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Ce 19. October 2009 at 2:03 pm

This is a fantastic post–I’ve already retweeted it and look forward to perusing all of your links. Thanks for sharing!

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Tom Wueste 19. October 2009 at 9:15 pm

Great post, examples of neuromarketing all around. Five Guys is new to San Antonio but it is getting good reviews. (Unfortunately, I am not a fan of fries or burgers I can’t order medium rare.)

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Roger Dooley
Twitter: rogerdooley
20. October 2009 at 6:39 am

Thanks, Tom, I didn’t know they restricted the degree of doneness… Their lawyers made ‘em do it, no doubt. I think as with any marketing effort, even clever steps like these only take you so far. The product and service still have to be very good to build a long-term customer base.

Roger

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Jane 21. October 2009 at 12:02 pm

I find it fascinating to apply this model to internet marketing. They have mastered the art of the freebie, and the managing expectations (testimonials) although I’m not so sure everyone has got simplicity yet!

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Roger Dooley
Twitter: rogerdooley
21. October 2009 at 12:15 pm

Simplicity may not work best in every situation, Jane. Amazon is successful in part because they offer more products than anyone else. To their credit, they offer a variety of ways to sort through the vast number of products and achieve some measure of simplicity.

Roger

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Mark Earls 22. October 2009 at 7:42 am

Nice post, Roger.

But just playing devil’s advocate for a moment – does the neuroscience really add anything other than confirm what we know from other disciplines? Choice architecture is well dealt with by all kinds of folk from behavioral economists Thaler & Sunstein to Nick Chater at UCL London. Equally, social proof is documented by a number of other folk in different fields. And as for the fresh produce display…isn’t this what Fritolay are doing with their chips brands?

I’m not sure if I’d have been allowed a free hand, I’d have designed the restaurant experience any different myself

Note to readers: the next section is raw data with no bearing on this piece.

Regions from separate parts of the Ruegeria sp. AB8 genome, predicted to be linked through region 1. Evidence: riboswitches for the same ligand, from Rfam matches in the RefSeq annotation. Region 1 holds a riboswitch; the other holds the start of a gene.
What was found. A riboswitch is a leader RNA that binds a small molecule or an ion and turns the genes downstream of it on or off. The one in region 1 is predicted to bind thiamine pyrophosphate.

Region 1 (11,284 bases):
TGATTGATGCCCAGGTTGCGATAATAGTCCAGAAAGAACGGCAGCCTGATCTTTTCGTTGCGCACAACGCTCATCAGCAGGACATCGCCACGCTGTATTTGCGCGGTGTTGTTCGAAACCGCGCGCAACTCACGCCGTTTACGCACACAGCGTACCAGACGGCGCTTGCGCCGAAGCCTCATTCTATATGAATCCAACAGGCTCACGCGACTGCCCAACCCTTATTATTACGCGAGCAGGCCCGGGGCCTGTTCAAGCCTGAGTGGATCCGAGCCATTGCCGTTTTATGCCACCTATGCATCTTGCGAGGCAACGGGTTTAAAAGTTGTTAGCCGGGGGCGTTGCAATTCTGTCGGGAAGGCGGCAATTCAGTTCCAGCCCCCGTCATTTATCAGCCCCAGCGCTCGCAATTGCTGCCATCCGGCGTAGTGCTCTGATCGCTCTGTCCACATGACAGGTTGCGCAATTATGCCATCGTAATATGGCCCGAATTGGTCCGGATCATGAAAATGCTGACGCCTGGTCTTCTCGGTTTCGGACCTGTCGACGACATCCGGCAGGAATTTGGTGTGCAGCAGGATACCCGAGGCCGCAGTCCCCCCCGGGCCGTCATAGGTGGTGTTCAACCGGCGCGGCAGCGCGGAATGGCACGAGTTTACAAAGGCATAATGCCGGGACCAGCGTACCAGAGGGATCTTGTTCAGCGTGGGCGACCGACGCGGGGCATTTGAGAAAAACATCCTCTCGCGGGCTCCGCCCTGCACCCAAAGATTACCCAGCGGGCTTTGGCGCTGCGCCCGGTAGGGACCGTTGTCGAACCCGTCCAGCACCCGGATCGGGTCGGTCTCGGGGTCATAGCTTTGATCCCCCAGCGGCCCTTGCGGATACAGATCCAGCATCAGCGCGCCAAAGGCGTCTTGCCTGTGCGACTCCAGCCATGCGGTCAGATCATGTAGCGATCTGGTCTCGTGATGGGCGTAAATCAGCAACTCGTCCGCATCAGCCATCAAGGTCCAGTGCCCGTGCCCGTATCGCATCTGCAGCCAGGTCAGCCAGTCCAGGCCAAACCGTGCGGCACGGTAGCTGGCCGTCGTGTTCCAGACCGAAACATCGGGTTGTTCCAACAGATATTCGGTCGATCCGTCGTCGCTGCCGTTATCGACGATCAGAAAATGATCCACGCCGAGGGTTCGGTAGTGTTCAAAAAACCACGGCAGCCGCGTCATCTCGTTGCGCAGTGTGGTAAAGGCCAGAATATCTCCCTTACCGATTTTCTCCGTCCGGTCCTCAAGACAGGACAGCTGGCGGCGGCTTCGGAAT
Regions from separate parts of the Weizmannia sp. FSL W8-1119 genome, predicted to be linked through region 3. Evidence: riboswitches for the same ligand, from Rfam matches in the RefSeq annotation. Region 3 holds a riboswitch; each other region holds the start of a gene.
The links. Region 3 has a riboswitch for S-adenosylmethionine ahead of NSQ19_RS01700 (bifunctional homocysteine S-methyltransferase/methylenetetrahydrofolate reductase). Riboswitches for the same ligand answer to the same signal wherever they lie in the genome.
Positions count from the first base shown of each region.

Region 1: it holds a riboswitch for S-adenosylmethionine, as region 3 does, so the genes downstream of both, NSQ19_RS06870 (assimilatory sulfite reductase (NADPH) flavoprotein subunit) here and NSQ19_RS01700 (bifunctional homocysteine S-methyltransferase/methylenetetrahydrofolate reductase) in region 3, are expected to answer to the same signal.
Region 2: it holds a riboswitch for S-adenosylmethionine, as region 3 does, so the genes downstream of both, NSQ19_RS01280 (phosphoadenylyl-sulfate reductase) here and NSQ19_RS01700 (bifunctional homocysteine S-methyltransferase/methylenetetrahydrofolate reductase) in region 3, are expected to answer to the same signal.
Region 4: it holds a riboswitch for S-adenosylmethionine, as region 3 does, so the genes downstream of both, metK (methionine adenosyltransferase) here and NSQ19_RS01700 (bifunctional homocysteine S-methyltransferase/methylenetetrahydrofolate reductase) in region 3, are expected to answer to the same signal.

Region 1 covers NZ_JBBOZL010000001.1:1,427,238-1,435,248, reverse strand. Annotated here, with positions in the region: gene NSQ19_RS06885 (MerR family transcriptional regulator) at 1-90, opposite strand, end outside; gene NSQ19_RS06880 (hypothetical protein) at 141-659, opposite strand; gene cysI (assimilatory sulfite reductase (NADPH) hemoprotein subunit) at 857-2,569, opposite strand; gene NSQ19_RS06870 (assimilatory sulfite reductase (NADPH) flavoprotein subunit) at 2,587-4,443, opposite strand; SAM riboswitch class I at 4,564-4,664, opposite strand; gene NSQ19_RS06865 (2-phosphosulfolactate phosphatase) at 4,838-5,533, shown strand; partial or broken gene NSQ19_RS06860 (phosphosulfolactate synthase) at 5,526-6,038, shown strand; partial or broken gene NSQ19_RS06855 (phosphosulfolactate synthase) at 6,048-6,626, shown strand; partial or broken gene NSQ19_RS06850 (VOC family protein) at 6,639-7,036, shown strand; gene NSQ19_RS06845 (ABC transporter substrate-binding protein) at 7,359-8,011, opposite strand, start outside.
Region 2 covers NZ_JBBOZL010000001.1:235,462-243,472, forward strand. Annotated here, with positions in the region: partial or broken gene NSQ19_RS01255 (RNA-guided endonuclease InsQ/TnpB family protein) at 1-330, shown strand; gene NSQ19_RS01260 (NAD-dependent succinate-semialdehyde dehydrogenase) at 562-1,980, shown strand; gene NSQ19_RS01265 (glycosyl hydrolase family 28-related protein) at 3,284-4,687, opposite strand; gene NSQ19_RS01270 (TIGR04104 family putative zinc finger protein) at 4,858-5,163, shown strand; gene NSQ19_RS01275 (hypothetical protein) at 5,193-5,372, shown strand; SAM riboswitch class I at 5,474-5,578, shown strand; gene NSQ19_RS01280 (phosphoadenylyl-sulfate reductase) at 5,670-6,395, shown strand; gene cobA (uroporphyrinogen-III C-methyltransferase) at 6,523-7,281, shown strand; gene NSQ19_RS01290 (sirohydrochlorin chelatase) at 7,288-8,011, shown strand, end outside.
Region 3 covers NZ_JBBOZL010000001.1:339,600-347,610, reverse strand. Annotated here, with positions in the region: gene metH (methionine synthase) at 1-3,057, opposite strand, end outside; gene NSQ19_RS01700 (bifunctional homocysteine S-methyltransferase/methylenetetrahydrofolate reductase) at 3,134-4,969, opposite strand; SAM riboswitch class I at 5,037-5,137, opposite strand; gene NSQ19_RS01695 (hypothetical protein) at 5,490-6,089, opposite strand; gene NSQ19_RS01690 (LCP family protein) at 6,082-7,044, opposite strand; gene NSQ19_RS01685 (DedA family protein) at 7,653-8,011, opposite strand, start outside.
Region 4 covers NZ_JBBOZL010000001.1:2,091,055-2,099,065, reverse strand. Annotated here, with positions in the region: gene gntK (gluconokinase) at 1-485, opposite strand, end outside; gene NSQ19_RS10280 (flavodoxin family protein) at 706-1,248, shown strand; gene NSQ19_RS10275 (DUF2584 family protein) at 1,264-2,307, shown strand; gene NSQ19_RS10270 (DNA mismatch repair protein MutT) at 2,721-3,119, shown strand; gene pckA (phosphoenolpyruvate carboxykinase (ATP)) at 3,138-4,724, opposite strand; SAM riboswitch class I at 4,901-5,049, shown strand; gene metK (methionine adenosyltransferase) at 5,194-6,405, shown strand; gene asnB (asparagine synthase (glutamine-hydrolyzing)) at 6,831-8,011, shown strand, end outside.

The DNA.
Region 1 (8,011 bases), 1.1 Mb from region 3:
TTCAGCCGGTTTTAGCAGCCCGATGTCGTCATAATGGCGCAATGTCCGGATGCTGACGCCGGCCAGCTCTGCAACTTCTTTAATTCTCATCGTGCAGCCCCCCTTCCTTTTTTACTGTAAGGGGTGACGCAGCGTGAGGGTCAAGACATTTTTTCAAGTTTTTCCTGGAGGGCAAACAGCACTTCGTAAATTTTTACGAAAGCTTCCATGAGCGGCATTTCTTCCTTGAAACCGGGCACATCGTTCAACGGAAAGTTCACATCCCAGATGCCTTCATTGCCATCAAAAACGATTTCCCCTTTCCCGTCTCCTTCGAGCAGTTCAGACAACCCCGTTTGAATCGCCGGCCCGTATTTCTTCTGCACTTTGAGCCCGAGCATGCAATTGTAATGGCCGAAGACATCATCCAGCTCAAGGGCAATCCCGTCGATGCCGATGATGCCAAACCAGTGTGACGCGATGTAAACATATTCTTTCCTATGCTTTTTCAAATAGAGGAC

It’s nice to know that neuroscience is confirming what is known already, but what does it add here?

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Roger Dooley
Twitter: rogerdooley
22. October 2009 at 8:51 am

Mark, here we use a liberal definition of “neuromarketing” to include not just brain scan ad analysis but also behavioral research. Ultimately, it’s all one discipline, with the brain scans and other neuroscience techniques showing what is happening inside the black box.

Roger

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Cindy Graves 22. October 2009 at 11:39 am

Great article. And I LOVE Five Guys! Reminds me of a running joke in our family (we have 3 daughters)

Dad: What do you girls want for lunch?
Middle Daughter: Lindsay (oldest) wants 5 Guys.
Youngest Daughter: Five? She can’t even get one!

Hope this brings a smile to you today.

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cbrancheau 22. October 2009 at 6:33 pm

Spot on Roger, for all reasons listed above!

Kitchen simplicity makes for a better more consistent product and shorter training cycles. Simplicity helps speed too.

Quality and freshness queues set the expectation. Like you have said in the past, “Let me smell it, see it, hear it.”

The inline assets don’t hurt the margins any, either.

I am sure that the fat satiates the palate, ‘sides it tastes good! This has become my husband’s favorite hamburger experience and that is saying something from an old hardened fast food dog.

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Ian Addie
Twitter: IanAddie
6. November 2009 at 10:48 am

Fascinating! and completely backs up my personal opinion of McDonalds menu boards ,which I’d dearly love to research, and which are, in the UK at least, impossible to navigate and leave me defaulting to a Big Mac meal even if I fancy a change just because under the time pressure I can’t figure out what the alternatives are.

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Roger Dooley
Twitter: rogerdooley
6. November 2009 at 2:52 pm

Don’t forget the social pressure, Ian. Ask a question like, “What’s on a Big Mac?” and there will be much grumbling and rolling of eyes in line behind you. :)

Roger

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Kris Colvin 1. December 2009 at 10:33 pm